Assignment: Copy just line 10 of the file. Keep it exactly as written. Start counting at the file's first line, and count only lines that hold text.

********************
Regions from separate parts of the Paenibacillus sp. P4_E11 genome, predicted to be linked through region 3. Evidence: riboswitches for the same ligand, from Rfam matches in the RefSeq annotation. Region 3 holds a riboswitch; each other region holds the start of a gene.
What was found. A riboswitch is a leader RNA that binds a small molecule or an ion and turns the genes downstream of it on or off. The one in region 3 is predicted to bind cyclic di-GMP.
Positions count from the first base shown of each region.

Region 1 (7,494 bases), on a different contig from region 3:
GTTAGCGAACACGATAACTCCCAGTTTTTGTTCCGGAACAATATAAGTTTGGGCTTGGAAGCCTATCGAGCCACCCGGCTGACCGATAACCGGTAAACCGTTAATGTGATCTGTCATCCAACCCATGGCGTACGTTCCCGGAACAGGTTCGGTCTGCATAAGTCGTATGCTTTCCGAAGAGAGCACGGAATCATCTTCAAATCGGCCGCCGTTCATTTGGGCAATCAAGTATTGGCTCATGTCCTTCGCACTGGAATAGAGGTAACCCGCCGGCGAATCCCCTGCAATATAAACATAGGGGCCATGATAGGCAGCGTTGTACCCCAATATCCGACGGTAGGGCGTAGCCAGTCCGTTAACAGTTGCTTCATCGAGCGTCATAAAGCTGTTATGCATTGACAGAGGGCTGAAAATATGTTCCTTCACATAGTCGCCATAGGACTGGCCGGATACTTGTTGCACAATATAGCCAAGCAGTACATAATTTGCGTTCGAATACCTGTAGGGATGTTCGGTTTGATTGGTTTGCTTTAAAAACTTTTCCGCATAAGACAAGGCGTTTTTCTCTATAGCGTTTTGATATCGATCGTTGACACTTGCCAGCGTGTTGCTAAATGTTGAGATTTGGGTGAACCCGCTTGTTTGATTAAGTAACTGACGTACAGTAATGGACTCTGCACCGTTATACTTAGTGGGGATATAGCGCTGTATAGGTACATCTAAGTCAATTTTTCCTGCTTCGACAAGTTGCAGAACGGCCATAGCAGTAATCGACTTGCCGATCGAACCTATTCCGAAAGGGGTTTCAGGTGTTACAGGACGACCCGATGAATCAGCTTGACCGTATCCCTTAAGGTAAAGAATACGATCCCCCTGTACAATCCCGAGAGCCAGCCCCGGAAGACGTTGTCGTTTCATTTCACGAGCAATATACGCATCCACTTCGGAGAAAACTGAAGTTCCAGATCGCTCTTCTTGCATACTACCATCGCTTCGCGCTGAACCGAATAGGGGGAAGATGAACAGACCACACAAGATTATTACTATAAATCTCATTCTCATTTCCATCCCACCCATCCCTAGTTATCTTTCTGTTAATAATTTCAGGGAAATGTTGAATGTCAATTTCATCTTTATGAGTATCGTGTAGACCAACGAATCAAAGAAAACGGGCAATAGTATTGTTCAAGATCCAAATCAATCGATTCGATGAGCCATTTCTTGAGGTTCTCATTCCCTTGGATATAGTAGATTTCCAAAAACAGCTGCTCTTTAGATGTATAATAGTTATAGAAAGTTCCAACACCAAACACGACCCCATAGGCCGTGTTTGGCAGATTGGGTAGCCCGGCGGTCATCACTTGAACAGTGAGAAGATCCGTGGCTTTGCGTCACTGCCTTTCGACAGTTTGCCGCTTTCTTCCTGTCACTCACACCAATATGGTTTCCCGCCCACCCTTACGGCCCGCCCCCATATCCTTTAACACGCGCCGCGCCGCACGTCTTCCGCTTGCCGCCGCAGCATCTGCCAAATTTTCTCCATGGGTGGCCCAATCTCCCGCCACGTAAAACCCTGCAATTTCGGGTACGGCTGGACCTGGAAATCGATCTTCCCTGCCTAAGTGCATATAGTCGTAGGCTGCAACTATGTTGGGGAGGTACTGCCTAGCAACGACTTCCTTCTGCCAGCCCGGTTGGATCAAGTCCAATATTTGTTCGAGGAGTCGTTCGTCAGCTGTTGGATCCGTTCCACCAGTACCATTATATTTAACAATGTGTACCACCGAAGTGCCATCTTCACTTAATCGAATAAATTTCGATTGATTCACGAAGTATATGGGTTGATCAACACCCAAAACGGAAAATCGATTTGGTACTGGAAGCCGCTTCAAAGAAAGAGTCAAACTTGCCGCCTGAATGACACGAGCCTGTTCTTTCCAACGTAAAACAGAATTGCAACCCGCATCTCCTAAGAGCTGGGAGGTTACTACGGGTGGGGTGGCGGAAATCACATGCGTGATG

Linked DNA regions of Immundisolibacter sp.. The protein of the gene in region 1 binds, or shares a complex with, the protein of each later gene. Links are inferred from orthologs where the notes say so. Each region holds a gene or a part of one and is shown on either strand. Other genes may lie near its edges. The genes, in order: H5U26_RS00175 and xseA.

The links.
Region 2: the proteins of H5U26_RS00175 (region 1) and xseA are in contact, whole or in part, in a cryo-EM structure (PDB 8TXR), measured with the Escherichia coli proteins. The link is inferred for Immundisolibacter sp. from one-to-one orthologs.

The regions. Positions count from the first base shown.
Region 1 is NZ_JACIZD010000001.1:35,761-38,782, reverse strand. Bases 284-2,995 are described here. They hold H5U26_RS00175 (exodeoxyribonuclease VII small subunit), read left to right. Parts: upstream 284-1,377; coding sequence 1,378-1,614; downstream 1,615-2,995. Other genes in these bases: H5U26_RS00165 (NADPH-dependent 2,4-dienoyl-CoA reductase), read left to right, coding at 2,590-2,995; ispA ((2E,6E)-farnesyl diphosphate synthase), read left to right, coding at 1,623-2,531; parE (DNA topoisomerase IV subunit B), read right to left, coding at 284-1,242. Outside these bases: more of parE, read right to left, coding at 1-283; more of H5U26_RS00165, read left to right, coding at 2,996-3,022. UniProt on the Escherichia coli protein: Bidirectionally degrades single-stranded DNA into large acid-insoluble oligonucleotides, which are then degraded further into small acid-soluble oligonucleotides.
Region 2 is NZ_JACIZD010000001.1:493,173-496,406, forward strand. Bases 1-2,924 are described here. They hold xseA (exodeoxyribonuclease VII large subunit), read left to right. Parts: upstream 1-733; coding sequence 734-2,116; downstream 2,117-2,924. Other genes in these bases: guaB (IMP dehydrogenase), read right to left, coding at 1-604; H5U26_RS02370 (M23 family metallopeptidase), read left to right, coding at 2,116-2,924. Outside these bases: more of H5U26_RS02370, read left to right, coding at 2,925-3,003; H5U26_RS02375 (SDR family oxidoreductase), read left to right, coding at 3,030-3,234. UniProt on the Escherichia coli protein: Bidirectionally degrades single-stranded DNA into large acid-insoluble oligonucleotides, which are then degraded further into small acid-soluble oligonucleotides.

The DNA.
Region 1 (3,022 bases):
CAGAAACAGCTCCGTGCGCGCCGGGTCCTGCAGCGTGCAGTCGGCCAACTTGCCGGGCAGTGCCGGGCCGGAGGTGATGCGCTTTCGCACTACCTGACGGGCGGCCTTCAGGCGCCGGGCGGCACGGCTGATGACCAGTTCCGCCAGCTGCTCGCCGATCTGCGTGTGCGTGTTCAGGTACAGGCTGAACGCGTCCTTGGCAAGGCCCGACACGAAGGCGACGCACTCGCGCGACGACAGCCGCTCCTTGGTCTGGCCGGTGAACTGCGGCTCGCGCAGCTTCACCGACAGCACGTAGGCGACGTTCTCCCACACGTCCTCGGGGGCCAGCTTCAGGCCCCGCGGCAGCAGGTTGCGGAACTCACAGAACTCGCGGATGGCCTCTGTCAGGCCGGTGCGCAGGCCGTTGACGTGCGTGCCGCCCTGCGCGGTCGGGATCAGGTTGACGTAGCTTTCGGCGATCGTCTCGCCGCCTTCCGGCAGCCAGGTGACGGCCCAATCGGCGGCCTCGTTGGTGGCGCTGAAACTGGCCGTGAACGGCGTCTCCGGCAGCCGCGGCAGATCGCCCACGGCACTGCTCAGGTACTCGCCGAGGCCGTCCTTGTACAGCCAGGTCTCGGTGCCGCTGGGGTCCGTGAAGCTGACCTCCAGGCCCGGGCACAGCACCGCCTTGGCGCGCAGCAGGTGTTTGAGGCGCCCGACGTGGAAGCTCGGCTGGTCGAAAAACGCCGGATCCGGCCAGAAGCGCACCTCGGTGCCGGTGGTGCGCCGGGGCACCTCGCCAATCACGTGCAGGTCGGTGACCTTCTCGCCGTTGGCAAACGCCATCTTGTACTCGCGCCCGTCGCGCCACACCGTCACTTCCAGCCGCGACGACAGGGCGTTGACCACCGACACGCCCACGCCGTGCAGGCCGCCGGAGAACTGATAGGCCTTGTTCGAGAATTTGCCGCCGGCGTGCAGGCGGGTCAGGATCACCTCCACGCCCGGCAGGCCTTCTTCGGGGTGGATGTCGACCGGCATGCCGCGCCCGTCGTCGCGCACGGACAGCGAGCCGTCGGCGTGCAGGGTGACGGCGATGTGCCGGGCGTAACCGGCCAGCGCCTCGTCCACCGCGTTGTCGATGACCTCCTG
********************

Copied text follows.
Region 1 is NZ_JACIZD010000001.1:35,761-38,782, reverse strand. Bases 284-2,995 are described here. They hold H5U26_RS00175 (exodeoxyribonuclease VII small subunit), read left to right. Parts: upstream 284-1,377; coding sequence 1,378-1,614; downstream 1,615-2,995. Other genes in these bases: H5U26_RS00165 (NADPH-dependent 2,4-dienoyl-CoA reductase), read left to right, coding at 2,590-2,995; ispA ((2E,6E)-farnesyl diphosphate synthase), read left to right, coding at 1,623-2,531; parE (DNA topoisomerase IV subunit B), read right to left, coding at 284-1,242. Outside these bases: more of parE, read right to left, coding at 1-283; more of H5U26_RS00165, read left to right, coding at 2,996-3,022. UniProt on the Escherichia coli protein: Bidirectionally degrades single-stranded DNA into large acid-insoluble oligonucleotides, which are then degraded further into small acid-soluble oligonucleotides.